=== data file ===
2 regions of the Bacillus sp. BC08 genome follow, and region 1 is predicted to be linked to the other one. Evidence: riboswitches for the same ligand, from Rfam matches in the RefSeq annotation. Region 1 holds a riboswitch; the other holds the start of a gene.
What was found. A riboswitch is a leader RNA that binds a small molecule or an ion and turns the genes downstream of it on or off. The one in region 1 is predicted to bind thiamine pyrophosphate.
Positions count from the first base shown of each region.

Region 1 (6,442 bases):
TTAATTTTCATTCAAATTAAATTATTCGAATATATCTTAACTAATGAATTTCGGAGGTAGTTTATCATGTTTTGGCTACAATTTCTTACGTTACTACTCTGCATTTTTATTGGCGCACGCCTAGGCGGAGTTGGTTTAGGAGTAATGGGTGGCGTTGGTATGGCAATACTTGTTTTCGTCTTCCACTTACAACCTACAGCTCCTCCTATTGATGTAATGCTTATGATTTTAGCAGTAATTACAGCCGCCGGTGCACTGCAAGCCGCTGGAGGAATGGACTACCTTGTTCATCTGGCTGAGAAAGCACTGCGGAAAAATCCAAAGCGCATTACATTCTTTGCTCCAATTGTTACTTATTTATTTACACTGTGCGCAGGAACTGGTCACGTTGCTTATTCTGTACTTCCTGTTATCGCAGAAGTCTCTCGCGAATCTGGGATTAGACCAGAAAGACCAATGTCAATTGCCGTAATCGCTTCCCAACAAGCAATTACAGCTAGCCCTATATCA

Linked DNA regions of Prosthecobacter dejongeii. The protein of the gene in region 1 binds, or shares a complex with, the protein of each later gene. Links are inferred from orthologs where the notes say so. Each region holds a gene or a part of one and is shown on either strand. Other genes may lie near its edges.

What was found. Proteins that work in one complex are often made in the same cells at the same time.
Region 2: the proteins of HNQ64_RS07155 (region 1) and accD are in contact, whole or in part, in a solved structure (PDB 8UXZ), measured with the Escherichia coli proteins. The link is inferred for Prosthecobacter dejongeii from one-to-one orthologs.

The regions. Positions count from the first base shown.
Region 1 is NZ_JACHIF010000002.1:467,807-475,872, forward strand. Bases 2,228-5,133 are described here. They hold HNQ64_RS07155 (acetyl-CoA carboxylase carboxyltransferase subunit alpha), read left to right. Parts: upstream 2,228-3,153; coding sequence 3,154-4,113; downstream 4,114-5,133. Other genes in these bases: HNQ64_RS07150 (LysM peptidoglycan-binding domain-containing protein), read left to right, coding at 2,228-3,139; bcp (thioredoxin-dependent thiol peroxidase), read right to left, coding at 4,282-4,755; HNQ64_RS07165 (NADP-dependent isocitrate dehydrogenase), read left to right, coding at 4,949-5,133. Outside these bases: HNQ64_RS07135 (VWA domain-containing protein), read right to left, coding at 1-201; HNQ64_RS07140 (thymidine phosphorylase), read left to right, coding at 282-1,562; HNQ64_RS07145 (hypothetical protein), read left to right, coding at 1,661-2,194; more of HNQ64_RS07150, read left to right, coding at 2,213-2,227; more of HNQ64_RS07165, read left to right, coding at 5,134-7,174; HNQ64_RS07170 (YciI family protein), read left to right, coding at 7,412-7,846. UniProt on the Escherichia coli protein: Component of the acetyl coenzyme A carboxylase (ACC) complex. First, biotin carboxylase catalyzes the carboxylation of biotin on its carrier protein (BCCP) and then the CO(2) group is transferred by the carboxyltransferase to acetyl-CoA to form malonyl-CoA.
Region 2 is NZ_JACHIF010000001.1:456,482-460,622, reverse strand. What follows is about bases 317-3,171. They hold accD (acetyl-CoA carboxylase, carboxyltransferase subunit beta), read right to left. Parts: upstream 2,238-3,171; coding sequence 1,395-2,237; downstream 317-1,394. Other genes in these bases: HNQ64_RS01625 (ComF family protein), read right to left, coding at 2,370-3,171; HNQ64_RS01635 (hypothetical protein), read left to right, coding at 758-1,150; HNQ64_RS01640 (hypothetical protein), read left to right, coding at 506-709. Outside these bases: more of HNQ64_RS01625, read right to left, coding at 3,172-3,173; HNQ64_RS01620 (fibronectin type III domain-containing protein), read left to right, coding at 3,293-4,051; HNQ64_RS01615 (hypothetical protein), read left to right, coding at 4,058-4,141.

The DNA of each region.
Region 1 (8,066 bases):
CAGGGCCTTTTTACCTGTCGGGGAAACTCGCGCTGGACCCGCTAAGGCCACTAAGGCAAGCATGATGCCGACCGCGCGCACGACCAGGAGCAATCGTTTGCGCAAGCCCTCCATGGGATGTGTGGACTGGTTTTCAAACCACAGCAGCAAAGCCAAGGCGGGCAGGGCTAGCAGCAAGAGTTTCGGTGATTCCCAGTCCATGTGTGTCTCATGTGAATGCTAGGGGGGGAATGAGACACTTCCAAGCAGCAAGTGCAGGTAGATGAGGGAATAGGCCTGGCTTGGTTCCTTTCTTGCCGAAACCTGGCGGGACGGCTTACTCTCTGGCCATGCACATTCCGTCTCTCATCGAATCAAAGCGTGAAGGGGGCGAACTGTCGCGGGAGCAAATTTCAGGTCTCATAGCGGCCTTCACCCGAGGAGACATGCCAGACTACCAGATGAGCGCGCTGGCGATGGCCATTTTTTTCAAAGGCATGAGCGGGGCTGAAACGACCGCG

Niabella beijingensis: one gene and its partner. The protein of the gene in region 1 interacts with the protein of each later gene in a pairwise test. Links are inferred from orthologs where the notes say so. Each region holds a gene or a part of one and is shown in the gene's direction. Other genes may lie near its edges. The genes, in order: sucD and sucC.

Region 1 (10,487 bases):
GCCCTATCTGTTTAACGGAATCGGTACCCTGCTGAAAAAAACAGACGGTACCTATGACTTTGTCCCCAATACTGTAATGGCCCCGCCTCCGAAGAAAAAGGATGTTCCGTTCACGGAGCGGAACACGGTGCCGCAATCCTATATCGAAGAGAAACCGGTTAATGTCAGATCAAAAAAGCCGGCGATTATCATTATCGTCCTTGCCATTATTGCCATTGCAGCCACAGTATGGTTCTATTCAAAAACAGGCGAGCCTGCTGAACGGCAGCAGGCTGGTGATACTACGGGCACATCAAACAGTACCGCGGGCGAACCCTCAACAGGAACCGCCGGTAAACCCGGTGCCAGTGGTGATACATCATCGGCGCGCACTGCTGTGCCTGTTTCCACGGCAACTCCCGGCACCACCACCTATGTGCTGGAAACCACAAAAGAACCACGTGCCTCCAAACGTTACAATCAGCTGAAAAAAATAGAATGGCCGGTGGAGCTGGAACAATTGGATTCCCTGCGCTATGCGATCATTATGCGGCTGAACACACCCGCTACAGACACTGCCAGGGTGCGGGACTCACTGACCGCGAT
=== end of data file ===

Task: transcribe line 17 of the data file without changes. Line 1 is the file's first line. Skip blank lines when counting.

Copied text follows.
GCCCTATCTGTTTAACGGAATCGGTACCCTGCTGAAAAAAACAGACGGTACCTATGACTTTGTCCCCAATACTGTAATGGCCCCGCCTCCGAAGAAAAAGGATGTTCCGTTCACGGAGCGGAACACGGTGCCGCAATCCTATATCGAAGAGAAACCGGTTAATGTCAGATCAAAAAAGCCGGCGATTATCATTATCGTCCTTGCCATTATTGCCATTGCAGCCACAGTATGGTTCTATTCAAAAACAGGCGAGCCTGCTGAACGGCAGCAGGCTGGTGATACTACGGGCACATCAAACAGTACCGCGGGCGAACCCTCAACAGGAACCGCCGGTAAACCCGGTGCCAGTGGTGATACATCATCGGCGCGCACTGCTGTGCCTGTTTCCACGGCAACTCCCGGCACCACCACCTATGTGCTGGAAACCACAAAAGAACCACGTGCCTCCAAACGTTACAATCAGCTGAAAAAAATAGAATGGCCGGTGGAGCTGGAACAATTGGATTCCCTGCGCTATGCGATCATTATGCGGCTGAACACACCCGCTACAGACACTGCCAGGGTGCGGGACTCACTGACCGCGAT